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Henry Adams Township Graham County Kansas, 1882
Over seven hundred Black people farmers, ranchers, merchants, and craftsmen lived in the Great Solomon Valley, and it seemed to Cara that every single one of them had turned out this day for the parade honoring the Tenth Cavalry. Making her way through the jostling throng was almost as difficult as it had been to keep her students under control that morning. The children were so excited about the festivities that they'd been impossible to teach, and Cara was pleased just to have been able to keep them inside the schoolhouse until dismissal time.
She grimaced, then laughed at herself. She wasn't quite old enough yet that she could play the disapproving spinster schoolteacher. But she did wish that the town elders could have spent just a little of the money they'd put into refurbishing Main Street toward purchasing urgently needed books, pencils, paper, and maps for her students. Still, secretly, she did share the wish to have Henry Adams Township steal some of the thunder of the rival town of Nicodemus by doing a bang-up job hosting this event.
Nicodemus was famous as the largest Black settlement in the country, it put its smaller sister towns in the shade, and Black people in Graham, Marion, Barton, and Rice counties, as well as those in the colony down in Cherokee County, established by Benjamin "Pap" Singleton and his Tennessee followers, justifiably wanted their day in the sun. And a fine day in the sun this was, too.
The succulent scents of whole pigs and sides of beef cooking on spitsover the newly dug pit behind Handy Reed's blacksmith shop were making Cara's mouth water. Red, white, and blue bunting proudly draped the buildings; American flags flew on poles erected at six-foot intervals along the new, half-mile length of wooden walk. All the colors and movement infected Cara with a sense of gaiety. And the fresh-baked pies, cookies, cakes, and lemonade being sold at a booth by the ladies of the A.M.E. Church made her look forward to a fattening treat at the end of the day.
Pushing her way through the throng, Cara at last was able to see her boardinghouse, such a short distance from school and so dearly visible at the end of the street on any normal day. Finally, she made it to the crowded front yard. The owner and operator of the house, Sophie Reynolds, had foregone the parade activities in order to personally supervise preparations for the dinner that night in honor of the Tenth. Cara sighed. In the two years she'd lived in this house, every good thing she'd heard about Sophie from the wagon drivers who'd brought her to the Valley had been confirmed. Known for her good sense, her good heart, and the quality of her establishment, Sophie had won over Cara at once and become a friend; before half a year had passed, Cara had begun to think of Sophie as a second mother.
Suddenly shouts and cheers erupted from the crowd at the far end of the street, and the people around Cara echoed their cries. This was the moment everyone had been waiting for the arrival of the twenty-four Black members of the Tenth Cavalry. Eager to see them, the men and women in front of the boardinghouse surged forward, capturing Cara in their midst like a fly in amber and sweeping her along with them.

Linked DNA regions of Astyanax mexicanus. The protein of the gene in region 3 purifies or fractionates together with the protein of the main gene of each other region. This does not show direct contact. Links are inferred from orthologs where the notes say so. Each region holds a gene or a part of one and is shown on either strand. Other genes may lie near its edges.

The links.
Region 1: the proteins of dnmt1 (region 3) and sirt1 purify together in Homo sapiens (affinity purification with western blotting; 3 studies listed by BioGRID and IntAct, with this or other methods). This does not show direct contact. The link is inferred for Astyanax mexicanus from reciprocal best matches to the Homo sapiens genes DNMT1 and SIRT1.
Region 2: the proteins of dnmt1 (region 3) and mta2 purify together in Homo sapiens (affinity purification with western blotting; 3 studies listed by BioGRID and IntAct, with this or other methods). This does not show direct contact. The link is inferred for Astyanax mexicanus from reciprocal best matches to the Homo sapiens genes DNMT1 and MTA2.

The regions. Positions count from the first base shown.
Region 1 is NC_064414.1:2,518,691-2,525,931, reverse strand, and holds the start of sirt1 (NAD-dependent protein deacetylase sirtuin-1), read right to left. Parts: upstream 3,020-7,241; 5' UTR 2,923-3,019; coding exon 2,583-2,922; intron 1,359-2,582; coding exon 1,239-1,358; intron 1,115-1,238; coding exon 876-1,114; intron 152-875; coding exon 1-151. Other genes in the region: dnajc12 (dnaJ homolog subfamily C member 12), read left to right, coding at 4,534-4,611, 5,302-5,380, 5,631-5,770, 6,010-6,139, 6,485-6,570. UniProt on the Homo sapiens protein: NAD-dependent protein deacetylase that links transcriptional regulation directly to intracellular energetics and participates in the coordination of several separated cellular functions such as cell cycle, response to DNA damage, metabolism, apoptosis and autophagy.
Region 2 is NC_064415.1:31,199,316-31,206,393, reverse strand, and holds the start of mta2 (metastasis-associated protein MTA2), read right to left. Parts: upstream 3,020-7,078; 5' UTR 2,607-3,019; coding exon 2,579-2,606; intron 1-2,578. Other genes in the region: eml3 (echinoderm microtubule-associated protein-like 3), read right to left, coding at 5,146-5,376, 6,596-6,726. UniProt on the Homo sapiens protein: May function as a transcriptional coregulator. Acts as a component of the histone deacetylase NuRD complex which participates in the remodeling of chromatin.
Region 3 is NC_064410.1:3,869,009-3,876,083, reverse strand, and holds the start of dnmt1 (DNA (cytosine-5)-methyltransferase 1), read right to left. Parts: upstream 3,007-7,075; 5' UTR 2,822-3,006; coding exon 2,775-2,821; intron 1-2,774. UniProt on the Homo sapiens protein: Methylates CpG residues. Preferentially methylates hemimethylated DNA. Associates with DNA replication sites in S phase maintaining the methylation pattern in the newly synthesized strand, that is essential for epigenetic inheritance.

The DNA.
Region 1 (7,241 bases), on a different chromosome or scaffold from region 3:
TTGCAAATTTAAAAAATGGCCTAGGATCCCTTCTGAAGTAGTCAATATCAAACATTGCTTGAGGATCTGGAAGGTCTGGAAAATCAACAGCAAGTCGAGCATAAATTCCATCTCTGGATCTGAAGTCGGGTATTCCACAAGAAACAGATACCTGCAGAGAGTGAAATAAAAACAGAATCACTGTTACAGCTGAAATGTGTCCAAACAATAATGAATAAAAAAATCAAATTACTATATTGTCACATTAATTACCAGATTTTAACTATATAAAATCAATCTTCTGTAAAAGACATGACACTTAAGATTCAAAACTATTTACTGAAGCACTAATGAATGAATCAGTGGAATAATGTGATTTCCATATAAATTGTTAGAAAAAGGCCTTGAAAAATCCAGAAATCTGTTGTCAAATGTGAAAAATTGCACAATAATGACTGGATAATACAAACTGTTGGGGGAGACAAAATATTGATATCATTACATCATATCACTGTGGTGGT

The cheers greeting the mounted troopers slowly making their way along the street deafened Cara. People on the route fell in behind them, tears of pride shining in their eyes. They knew from their own struggles what these men and their brethren in the Ninth Cavalry must have faced as they tried to prove themselves worthy of wearing the uniform of United States Cavalry.
As Cara had told her class that morning, the men of the Tenth were also known as Buffalo Soldiers, a term of honor bestowed upon them by the Plains Indians. These men were legendary. Despite being given used and worn-out equipment, harsh punishments, and an area to patrol and enforce that stretched from the Canadian border to the Rio Grande, the men had succeeded. They were highly decorated and were known as fierce fighters. They had the fewest court-martials and the lowest desertion rate in the frontier army. Yes, the people of the Valley were proud; the Black soldiers were their own, and outstanding examples of what members ofthe race could achieve in the face of limited opportunity and hardship.
Cara smiled, watching some of the women, dressed in their Sunday best, shower the uniformed men with streamers, flowers, and hair ribbons. A few of the women, caught up in the excitement, ran up to the horses to hand the men wildflowers. Mae Dexter, daughter of the mayor, offered a bunch to the handsome mustached man leading the column. He graciously took the bloom, raised them to his lips, and handed them back with a dazzling smile. Cara seriously thought the girl would swoon right there in the road.
"Isn't he gorgeous?" a woman exclaimed. Cara had to agree. He sat the big horse with ease, and the he'd brought Mae's blooms to his mustached lips a shock of recognition tore through Cara. It couldn't be! Chase Jefferson! The man she'd been waxing over was none other than the soldier with whom she'd had the run-in two years back?A stunned Cara watched Jefferson bring his men to a halt beneath the banner tied across Main Street that read: WELCOME TENTH CAVALRY. Cara's students had contributed the banner, and the letters were a bit lopsided.